Two-Prong/Three-Prong Ground in Apartment


Old 10-28-04, 11:31 AM
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Two-Prong/Three-Prong Ground in Apartment

I've been doing some reading on this forum and elsewhere about the
common two to three-prong issue. I suppose i'm just looking to confirm
my thoughts.

I'm currently living in an apartment where both the building and wiring are
fairly old. The outlets in the apartment are about half/half two-prong and
three-prong but only the three-prong outlets in the kitchen, bathroom and office are properly grounded. This leaves the livingroom and bedroom open.

I have two APC professional series surge supressor - one for the computer and one for my home audio/video equipment. Since the office wiring is properly ground the APC doesn't show a ground fault, so my PC should be protected... at least to the capacity of the APC unit.

In the living room there are two available outlets. The first offers a three-prong outlet with an open ground. As expected, the APC unit indicates a ground fault present here. The second outlet is two-prong - this would have to be swapped before the APC can even be plugged in. Obviously, I need a way to ground the outlets in the livingroom. Being an apartment, it's kinda tricky.

I discovered something interesting tho. Since the APC units are of the "professional" variety they offer protection for video and telephone equipment as well. With the APC plugged into the three-prong outlet in the livingroom, the "ground fault" warning LED goes out when I connect the coax for the cable television.

Can it be that the television cable offers enough of a ground to protect my equipment and permit the APC to do it's job? If so, can I simply replace the other two-prong outlet in the livingroom with a three-prong and have the coax function as a ground? I'm willing to bet this isn't recommended, but what else are us apartment dwellers to do? GFCI? Suggestions?
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Old 10-28-04, 11:44 AM
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Location: Central New York State
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Your living room receptacle should not be three prong, since no ground is present. I would have the owner correct the problem. And make sure that it is done the right way, by properly grounding the receptacle.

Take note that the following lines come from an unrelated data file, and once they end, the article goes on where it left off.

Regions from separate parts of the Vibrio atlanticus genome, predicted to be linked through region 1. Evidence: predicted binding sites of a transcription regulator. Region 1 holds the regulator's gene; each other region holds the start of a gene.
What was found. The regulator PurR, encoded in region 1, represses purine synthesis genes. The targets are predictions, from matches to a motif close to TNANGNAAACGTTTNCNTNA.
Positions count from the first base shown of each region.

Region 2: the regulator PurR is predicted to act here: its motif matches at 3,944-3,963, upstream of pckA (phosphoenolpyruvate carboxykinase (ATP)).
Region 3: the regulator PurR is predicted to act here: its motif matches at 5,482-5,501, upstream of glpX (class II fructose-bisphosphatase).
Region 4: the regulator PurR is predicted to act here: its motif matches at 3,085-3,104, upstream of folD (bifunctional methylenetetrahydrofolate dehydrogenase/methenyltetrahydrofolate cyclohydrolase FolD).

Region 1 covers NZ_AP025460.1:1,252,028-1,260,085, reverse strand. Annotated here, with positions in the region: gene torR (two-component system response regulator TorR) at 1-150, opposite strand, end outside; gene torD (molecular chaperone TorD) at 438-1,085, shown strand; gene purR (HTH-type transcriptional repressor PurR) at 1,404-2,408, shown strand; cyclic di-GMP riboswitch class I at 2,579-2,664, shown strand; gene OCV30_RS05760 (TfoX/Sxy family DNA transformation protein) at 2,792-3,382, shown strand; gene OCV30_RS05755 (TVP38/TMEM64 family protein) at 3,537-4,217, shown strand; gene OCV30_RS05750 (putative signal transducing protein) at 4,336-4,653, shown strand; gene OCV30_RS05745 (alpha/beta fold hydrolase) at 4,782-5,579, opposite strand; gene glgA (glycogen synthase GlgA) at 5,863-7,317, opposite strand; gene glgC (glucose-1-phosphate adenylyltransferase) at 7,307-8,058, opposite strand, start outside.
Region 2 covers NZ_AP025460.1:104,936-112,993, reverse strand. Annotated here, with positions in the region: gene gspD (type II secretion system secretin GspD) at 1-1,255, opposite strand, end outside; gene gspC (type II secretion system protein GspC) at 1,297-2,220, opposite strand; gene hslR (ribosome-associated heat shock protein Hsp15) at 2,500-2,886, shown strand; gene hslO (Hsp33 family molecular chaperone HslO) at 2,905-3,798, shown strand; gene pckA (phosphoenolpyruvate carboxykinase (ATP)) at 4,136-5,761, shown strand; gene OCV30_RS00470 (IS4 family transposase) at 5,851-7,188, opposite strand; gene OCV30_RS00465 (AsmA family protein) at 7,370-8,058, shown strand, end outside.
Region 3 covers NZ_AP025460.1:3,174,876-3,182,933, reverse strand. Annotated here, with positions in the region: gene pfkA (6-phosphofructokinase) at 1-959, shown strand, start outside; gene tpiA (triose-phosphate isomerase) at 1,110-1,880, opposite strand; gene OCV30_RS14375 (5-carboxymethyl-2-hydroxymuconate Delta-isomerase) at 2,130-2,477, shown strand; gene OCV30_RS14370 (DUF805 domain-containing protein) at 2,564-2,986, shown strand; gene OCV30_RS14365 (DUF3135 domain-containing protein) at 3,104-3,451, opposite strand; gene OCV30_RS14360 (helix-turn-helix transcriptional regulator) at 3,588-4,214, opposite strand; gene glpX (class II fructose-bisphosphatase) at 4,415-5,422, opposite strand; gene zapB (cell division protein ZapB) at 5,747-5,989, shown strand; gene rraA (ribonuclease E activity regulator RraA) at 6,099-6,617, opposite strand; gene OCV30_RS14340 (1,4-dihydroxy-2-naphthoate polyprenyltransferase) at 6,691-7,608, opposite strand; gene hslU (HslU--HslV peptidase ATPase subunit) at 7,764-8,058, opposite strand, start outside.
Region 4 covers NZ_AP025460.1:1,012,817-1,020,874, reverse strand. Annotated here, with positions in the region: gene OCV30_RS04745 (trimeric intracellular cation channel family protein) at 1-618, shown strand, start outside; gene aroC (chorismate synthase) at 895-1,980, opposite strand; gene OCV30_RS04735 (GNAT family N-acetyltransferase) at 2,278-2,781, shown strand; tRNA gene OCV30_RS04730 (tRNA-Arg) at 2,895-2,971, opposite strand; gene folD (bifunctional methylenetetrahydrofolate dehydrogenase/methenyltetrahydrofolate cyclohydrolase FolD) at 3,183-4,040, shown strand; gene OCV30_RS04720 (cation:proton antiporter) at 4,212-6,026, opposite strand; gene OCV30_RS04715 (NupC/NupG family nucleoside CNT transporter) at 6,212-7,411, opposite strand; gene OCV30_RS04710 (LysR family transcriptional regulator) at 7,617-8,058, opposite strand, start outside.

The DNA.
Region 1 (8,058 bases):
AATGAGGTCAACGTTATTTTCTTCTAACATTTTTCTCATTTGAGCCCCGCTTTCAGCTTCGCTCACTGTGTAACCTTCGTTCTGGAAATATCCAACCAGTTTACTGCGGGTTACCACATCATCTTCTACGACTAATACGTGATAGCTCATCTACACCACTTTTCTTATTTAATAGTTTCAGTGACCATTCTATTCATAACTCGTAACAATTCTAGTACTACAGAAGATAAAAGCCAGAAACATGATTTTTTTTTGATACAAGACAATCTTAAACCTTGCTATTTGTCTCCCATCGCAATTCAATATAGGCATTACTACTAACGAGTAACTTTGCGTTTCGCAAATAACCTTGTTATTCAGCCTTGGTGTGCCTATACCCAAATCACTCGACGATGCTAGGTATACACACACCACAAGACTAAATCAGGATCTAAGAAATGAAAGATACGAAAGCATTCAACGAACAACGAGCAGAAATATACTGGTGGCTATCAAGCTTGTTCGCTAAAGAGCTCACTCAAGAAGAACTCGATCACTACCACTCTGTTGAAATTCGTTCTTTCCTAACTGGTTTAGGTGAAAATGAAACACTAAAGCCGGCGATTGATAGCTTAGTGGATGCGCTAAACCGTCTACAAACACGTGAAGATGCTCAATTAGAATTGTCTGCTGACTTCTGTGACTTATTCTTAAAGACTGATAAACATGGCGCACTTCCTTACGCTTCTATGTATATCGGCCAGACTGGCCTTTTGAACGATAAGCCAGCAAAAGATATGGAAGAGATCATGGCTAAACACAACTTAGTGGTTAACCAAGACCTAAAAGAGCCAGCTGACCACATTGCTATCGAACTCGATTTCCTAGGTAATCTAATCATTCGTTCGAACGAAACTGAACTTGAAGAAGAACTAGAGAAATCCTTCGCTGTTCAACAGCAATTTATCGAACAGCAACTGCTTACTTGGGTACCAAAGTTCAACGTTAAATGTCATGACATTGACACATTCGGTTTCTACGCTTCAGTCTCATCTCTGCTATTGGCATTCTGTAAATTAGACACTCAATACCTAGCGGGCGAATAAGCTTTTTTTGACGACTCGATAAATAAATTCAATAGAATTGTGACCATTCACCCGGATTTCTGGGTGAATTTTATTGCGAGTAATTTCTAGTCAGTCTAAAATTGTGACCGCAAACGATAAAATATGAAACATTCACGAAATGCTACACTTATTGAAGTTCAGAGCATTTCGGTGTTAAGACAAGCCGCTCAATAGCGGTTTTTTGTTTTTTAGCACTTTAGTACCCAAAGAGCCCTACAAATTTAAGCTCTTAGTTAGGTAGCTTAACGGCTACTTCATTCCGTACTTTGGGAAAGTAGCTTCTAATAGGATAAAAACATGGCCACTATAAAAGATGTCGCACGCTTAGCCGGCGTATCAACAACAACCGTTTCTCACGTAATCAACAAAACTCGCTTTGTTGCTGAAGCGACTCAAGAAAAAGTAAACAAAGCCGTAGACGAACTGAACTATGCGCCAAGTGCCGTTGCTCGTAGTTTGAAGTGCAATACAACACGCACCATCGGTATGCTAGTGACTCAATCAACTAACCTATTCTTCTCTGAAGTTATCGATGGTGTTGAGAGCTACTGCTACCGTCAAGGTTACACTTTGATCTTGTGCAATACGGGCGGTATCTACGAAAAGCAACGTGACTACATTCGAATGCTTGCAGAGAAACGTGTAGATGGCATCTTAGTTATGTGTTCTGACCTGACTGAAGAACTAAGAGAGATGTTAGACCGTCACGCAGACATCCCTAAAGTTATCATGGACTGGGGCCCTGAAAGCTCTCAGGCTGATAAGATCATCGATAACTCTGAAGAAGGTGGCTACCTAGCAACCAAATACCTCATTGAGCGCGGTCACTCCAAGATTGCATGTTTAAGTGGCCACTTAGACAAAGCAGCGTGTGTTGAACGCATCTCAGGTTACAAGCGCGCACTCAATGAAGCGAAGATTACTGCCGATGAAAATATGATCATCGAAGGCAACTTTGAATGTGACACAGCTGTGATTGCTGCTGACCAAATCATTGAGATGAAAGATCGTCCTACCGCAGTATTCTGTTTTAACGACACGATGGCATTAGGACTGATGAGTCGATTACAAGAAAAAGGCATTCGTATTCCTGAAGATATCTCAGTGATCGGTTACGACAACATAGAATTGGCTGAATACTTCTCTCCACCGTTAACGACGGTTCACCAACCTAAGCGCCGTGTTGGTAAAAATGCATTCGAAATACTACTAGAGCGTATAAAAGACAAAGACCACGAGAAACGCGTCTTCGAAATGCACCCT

I bet that a properly worded letter from your attorney will get the receptacles throughout the apartment grounded properly.
Old 10-28-04, 11:55 AM
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I haven't actually discussed the issue with the landlord/owner as of yet so I don't think a letter from my attorney is entirely appropriate at this stage.

I'm just curious to know if/why/how the coax is introducing a ground and if it's "safe"... for both me and my equipment.
Old 10-28-04, 12:01 PM
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The coax is grounded and it is grounding the APC. This is probably sufficient for the APC, but it doesn't allow the installation of a 3-hole receptacle according to US electrical code. One problem will be that any surges of electrical power will probably be dumped to the coax. That may not be what you want.
Old 10-28-04, 12:15 PM
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Location: Central New York State
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You're right, I was jumping ahead to what you need to do if your landlord refuses to do the work.

At the very least the improperly grounded receptacle needs to be converted back to being a two prong receptacle or it needs to be converted to a GFCI receptacle and marked "No Equipment Ground".

If you do continue to use the APC on this circuit that is not grounded except through the cable line, I would make sure that you use a similar APC on every TV or piece of equipment that you want to connect to the cable. As John said, a surge may be dissipated via the cable ground on the coax. You would want to keep this from any of your devices.
Old 10-28-04, 02:21 PM
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Indeed, any audio/video equipment connected to the coax would be connected to the protected outlets on the APC. Are you saying that damage could still be done? In the event of a surge would it be dissipated via the coax to the street or to my television!?! This may be a question for APC.

Obviously I, and my landlord, need to take a serious look at a permanent solution. I don't see it being an easy job, fishing new ground lines from each outlet to a common ground point in the building (only two floors).

Thanks for the comments.
Old 10-28-04, 04:47 PM
L Elwood
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Do Not use the coax shield as a grounding conductor, in the case of a fault the ground conductor will carry many THOUSANDS of amps for as long as it takes your breaker or fuse to open the circiut, this could be several cycles depending on the device. the total ground fault current will depend on the impedence of your utility's distribution equipment. As was said before change your outlets back to the ungrounded type, and try to convence your owner to upgrade the wiring. Take care, Lee
Old 10-29-04, 07:20 AM
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This may be an easy fix. If there are properly grounded outlets in other rooms, there is probably a ground conductor of some type already in place throughout the building. It may be that the plug in the living room needs to be wired to the box or connected to an existing ground wire that was left open somewhere. Since this is an apartment, you may not do any of this work yourself. Talk to your landloard and see if he/she will bring in an electrician. As an ex-landloard, I would not have had any problem doing this for a good tenant.

Doug M.

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